While moving through public schools in Dallas and into Texas colleges, the young narrator of Ruby Dallas encounters a cavalcade of violent and gentle souls, from shady nightclub owners and bright prostitutes, to godly preachers and saintly teachers; from dangerous drug dealers and hungry paper carriers to armed robbers and race car drivers; and from girls in their summer dresses to women in nothing at all.
Life in post-World War II Dallas was no Lone Ranger radio western, nor was it an Ozzie and Harriet television comedy.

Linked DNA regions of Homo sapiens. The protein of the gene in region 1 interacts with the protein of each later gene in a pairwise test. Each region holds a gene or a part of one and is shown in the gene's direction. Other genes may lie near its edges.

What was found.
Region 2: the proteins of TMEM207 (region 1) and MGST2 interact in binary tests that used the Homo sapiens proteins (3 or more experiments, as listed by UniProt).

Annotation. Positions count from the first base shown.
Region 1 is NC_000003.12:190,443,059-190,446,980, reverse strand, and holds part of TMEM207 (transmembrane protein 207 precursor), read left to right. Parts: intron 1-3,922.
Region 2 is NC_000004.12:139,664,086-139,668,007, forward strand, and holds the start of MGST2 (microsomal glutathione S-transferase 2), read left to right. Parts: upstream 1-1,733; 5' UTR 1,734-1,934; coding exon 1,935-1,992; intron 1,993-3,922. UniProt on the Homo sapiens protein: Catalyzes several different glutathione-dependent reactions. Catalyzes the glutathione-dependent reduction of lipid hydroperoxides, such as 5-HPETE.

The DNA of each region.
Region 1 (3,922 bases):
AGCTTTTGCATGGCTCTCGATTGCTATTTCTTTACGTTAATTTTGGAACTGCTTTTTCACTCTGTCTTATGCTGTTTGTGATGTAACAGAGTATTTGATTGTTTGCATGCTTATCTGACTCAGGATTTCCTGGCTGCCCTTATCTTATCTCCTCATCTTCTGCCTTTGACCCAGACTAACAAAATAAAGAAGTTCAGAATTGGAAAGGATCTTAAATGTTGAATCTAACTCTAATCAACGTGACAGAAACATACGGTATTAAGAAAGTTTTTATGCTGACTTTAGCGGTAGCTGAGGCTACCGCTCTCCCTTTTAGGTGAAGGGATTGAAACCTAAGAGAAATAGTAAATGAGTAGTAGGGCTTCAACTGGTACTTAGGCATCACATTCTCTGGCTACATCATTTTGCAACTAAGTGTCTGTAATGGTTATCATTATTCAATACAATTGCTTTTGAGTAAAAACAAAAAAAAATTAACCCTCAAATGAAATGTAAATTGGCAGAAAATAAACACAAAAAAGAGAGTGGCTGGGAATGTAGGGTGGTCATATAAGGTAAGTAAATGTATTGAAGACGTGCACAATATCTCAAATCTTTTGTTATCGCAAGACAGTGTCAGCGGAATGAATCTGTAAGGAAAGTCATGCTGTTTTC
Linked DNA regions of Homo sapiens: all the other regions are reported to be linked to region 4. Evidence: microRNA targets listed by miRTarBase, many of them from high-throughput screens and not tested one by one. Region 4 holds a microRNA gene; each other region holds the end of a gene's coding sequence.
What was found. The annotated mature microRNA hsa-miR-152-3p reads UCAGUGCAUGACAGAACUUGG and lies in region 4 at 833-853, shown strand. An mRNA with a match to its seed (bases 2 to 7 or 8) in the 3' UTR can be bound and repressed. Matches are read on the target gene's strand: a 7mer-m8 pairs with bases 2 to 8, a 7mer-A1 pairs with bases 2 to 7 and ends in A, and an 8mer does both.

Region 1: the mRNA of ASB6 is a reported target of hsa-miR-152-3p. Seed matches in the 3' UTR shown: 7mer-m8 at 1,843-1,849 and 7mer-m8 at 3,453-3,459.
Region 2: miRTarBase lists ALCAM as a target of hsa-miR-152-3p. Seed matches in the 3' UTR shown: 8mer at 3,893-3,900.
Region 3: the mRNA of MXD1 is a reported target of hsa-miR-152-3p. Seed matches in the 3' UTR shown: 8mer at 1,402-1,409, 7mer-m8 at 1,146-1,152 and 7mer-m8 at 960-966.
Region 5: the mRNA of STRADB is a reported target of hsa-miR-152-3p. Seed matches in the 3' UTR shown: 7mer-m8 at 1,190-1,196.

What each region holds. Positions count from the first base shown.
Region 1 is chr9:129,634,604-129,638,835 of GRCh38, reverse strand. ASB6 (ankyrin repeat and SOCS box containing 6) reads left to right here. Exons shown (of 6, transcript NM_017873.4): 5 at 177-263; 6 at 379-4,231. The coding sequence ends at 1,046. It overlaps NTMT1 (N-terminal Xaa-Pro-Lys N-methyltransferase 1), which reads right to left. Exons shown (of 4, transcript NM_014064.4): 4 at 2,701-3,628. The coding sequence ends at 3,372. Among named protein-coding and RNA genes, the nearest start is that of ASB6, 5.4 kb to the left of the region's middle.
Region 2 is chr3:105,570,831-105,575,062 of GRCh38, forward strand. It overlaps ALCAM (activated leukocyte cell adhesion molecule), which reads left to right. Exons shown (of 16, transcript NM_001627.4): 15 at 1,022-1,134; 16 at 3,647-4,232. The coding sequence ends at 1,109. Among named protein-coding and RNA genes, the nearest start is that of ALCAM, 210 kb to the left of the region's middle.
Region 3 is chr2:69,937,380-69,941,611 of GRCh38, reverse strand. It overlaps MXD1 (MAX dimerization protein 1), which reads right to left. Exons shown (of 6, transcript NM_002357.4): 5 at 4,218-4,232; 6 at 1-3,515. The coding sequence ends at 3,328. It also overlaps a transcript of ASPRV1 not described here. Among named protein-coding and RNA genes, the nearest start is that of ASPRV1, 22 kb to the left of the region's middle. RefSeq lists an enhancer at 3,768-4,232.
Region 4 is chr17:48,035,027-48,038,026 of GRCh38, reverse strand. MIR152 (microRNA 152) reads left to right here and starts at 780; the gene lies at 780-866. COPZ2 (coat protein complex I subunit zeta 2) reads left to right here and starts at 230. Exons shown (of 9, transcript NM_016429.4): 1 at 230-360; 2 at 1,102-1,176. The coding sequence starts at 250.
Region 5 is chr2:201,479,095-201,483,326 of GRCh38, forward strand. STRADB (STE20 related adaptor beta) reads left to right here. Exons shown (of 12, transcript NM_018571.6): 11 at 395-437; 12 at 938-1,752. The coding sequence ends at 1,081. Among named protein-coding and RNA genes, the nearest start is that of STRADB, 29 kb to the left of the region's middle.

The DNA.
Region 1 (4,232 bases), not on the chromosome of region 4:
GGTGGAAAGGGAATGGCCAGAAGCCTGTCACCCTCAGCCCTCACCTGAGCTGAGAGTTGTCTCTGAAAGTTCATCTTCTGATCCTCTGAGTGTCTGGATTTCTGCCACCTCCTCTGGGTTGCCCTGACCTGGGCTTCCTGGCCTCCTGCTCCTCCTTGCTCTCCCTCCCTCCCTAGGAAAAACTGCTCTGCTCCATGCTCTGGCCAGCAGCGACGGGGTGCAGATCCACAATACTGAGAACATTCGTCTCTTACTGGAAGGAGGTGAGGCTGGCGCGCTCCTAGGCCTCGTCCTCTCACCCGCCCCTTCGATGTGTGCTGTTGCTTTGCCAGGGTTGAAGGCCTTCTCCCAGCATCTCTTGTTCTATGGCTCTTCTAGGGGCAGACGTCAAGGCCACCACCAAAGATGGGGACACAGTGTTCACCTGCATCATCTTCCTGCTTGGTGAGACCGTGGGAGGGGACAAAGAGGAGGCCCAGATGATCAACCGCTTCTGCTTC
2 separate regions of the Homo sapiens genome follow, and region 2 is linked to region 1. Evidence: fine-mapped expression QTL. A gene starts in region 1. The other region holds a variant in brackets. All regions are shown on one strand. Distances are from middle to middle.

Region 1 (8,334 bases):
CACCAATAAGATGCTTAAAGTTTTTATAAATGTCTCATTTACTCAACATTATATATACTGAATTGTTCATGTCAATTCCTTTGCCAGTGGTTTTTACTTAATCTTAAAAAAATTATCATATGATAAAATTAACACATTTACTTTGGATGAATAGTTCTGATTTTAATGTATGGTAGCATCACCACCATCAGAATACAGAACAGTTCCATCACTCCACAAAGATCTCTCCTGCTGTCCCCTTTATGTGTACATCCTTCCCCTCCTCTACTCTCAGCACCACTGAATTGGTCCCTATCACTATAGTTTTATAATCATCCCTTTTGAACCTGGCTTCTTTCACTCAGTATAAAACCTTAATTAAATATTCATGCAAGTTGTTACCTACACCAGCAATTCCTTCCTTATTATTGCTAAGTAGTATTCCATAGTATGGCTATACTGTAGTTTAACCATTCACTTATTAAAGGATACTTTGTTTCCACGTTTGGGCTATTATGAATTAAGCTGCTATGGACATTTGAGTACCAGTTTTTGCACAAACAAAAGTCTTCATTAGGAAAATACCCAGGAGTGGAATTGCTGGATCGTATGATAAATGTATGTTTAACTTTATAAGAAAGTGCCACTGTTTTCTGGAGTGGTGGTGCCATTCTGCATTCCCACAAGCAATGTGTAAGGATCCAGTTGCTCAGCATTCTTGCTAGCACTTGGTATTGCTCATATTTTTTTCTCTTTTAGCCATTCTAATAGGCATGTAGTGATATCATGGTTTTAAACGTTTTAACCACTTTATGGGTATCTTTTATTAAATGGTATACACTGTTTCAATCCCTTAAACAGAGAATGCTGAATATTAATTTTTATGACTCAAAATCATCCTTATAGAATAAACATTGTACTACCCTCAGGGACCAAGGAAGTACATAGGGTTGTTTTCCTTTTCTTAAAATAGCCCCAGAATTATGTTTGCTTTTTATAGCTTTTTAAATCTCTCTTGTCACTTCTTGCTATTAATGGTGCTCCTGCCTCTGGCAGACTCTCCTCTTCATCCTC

In multiple ways life resembled the movement in music from the soft rock and roll of Bill Haley to the hard rock of the Rolling stones.
From the movies of the times, he saw life as a motorcycle tour in The Wild One, a horseback escape in One-Eyed Jacks, and a standup comedy routine in Studs Lonigan.
Dallas in the late forties, fifties, and early sixties may have had a bright red horse turning on the top of one of its downtown skyscrapers, but for this kid, the real ruby red of Big D could be seen much easier in the blood on its downtown streets and in the alleys of its across-the-Trinity suburb of Oak Cliff.